Optoelectric logic gate operates at a frequency of one million gigahertz

In their work, researchers from the Universities of Rochester and Friedrich-Alexander in Erlangen-Nuremberg

used synchronized laser pulses that generate a burst of real and virtual charge carriers in graphene.

In the experiment of scientists, the input signals of the logicalgates represent the shape or phase of two synchronized laser pulses, each of which is selected only to generate a burst of real or virtual charge carriers. Depending on the laser phases used, these two current contributions can either add up or cancel out. A pure electrical signal can be assigned logic information of 0 or 1, resulting in an ultra-fast logic element.

What is amazing about this logic gate is thatit's that the operations are not done in gigahertz as in conventional computers, but in petahertz, which is a million times faster. This is due to the fact that very short laser pulses are used, which occur in one millionth of a billionth of a second.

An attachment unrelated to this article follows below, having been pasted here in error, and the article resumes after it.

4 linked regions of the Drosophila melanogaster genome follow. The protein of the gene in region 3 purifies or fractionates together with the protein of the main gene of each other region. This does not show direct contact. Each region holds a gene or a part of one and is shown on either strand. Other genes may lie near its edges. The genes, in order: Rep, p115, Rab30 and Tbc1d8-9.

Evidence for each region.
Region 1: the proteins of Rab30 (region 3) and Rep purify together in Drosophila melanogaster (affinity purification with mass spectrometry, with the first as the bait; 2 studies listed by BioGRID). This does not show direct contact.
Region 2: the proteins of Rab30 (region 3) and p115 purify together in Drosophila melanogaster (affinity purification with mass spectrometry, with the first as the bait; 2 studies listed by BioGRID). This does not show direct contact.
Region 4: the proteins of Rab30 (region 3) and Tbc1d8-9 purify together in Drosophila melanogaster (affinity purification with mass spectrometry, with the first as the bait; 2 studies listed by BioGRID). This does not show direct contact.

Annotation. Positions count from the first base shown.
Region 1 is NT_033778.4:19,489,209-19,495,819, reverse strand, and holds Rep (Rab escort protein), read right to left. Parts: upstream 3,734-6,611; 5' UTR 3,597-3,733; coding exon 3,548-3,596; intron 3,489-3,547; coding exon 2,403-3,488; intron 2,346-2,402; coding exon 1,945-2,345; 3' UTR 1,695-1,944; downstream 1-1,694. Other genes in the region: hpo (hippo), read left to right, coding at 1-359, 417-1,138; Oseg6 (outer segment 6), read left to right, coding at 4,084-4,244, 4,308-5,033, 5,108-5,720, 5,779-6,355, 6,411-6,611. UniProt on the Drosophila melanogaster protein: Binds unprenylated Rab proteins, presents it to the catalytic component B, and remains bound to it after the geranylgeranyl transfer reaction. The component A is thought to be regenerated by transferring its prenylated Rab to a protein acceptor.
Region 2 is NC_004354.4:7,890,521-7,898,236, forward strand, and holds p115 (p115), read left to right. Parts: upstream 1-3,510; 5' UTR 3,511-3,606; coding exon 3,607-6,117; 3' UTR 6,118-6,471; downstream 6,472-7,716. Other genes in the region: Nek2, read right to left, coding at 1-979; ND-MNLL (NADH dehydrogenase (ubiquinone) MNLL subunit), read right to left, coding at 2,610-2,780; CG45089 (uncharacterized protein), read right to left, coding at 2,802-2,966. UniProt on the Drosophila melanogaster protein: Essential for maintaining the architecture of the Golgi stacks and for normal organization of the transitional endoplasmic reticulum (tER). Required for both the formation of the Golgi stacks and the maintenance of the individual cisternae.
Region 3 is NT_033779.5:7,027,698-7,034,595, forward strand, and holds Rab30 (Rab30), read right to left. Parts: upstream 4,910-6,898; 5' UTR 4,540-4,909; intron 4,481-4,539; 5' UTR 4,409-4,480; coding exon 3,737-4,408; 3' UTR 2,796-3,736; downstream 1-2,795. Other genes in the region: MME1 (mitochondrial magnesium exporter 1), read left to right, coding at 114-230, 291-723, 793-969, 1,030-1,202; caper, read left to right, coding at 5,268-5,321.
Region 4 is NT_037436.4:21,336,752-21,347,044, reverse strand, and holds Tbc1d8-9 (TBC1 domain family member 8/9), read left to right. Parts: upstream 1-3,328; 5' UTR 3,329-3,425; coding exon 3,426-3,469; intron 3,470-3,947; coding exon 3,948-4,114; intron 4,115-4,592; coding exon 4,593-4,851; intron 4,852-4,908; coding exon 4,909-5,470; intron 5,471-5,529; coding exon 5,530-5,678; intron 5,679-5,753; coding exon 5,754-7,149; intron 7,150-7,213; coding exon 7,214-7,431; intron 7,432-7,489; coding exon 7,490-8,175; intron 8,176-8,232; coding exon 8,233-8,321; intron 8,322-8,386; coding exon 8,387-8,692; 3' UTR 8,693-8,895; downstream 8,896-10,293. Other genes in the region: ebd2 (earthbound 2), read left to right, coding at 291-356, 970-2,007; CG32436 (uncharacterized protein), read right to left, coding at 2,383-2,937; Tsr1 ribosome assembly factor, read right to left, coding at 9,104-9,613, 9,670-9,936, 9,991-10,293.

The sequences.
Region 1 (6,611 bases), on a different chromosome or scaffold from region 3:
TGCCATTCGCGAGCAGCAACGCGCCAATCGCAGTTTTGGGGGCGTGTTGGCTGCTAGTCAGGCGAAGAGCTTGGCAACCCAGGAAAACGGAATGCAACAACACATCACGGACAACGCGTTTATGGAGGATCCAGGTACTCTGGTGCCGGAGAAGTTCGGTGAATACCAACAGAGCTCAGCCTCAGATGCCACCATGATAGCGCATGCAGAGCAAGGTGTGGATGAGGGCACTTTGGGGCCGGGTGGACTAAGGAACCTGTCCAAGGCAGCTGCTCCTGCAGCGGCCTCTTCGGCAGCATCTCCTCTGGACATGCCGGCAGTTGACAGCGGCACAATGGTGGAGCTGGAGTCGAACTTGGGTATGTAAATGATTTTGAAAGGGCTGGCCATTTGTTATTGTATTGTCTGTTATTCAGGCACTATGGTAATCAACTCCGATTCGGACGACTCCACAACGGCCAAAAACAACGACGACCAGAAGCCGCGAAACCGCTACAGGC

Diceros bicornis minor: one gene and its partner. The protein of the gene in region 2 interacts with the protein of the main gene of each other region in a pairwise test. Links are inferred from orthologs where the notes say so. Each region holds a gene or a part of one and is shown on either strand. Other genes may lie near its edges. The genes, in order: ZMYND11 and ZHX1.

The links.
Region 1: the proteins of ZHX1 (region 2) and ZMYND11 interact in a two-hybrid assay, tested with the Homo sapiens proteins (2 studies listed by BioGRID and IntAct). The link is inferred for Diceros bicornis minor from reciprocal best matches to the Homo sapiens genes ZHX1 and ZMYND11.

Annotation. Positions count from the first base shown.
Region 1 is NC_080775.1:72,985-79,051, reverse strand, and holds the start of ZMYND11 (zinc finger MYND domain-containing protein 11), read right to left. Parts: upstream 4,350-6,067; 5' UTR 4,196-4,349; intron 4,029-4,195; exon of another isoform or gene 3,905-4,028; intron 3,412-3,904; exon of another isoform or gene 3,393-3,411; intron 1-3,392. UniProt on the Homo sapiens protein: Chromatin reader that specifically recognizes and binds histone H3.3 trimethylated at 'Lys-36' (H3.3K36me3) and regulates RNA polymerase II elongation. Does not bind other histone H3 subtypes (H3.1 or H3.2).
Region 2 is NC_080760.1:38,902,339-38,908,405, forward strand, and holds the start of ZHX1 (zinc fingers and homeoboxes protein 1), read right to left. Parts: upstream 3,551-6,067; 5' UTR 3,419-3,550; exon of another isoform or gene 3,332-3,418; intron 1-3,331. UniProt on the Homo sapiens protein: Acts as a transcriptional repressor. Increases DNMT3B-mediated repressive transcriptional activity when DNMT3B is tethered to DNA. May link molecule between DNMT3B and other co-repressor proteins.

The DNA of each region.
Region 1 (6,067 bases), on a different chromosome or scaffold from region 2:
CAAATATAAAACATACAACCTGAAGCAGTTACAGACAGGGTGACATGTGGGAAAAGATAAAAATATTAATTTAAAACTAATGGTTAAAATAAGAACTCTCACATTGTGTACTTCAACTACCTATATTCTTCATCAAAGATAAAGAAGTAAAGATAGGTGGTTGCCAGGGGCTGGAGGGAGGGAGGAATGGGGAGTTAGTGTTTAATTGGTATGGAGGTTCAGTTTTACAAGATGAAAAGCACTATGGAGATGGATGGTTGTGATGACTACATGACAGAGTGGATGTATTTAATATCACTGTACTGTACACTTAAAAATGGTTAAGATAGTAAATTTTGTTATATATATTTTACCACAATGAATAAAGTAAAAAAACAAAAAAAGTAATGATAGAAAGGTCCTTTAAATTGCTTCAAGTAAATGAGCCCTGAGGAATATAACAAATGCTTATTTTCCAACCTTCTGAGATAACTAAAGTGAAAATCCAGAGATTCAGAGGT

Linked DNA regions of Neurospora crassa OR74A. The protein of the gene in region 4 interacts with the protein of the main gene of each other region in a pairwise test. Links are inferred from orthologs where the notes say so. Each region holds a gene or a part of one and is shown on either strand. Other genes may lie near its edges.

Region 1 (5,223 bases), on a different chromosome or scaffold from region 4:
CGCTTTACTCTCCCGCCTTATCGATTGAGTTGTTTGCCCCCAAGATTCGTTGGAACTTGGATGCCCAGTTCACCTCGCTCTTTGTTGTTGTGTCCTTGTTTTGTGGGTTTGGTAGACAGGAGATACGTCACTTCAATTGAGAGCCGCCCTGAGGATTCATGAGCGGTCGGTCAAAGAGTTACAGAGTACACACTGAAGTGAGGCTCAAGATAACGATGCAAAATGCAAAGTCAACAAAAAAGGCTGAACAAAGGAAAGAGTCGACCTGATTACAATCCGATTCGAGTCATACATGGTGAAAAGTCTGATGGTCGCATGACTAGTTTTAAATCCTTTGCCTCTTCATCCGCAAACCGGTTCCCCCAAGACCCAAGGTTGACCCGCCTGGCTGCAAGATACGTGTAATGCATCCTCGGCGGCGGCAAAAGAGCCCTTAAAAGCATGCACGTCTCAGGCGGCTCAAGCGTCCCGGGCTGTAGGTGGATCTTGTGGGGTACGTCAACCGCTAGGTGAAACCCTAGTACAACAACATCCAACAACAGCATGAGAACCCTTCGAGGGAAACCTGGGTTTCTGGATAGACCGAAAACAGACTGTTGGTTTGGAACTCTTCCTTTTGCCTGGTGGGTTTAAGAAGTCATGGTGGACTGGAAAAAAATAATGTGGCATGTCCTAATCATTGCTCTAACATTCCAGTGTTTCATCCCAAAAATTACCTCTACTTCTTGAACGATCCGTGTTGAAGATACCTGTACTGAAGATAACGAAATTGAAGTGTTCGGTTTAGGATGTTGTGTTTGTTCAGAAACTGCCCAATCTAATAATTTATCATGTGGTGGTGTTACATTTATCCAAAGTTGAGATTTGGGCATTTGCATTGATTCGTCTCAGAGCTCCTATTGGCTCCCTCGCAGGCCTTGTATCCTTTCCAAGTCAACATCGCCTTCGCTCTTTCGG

Ignacio Franco, study co-author at the University of Rochester

Researchers explain that laser pulsescan produce electricity much faster than any traditional method, and do so without applied voltage. For example, when illuminating tiny graphene-based wires connecting two gold metals, an ultrashort laser pulse drives or “excites” electrons and directs them in a certain direction, thus generating a pure electrical current.

Scientists have found that in the compoundsgold-graphene-gold can generate two kinds of charged particles: "real" and "virtual". The authors of the work refer to the first type of electrons that remain in directed motion even after the laser pulse is turned off, and to the second type, those that move only during illumination.

Researchers have learned to control the generated flows of real and virtual particles by changing the shape of the laser pulse. It was this technology that made it possible to create a logic module.

"Probably it will be a very long time beforethan this technique can be used in a computer chip, but at least now we know that light wave electronics is practically possible, ”says Tobias Bulaki, co-author of the study from the Friedrich-Alexander University.

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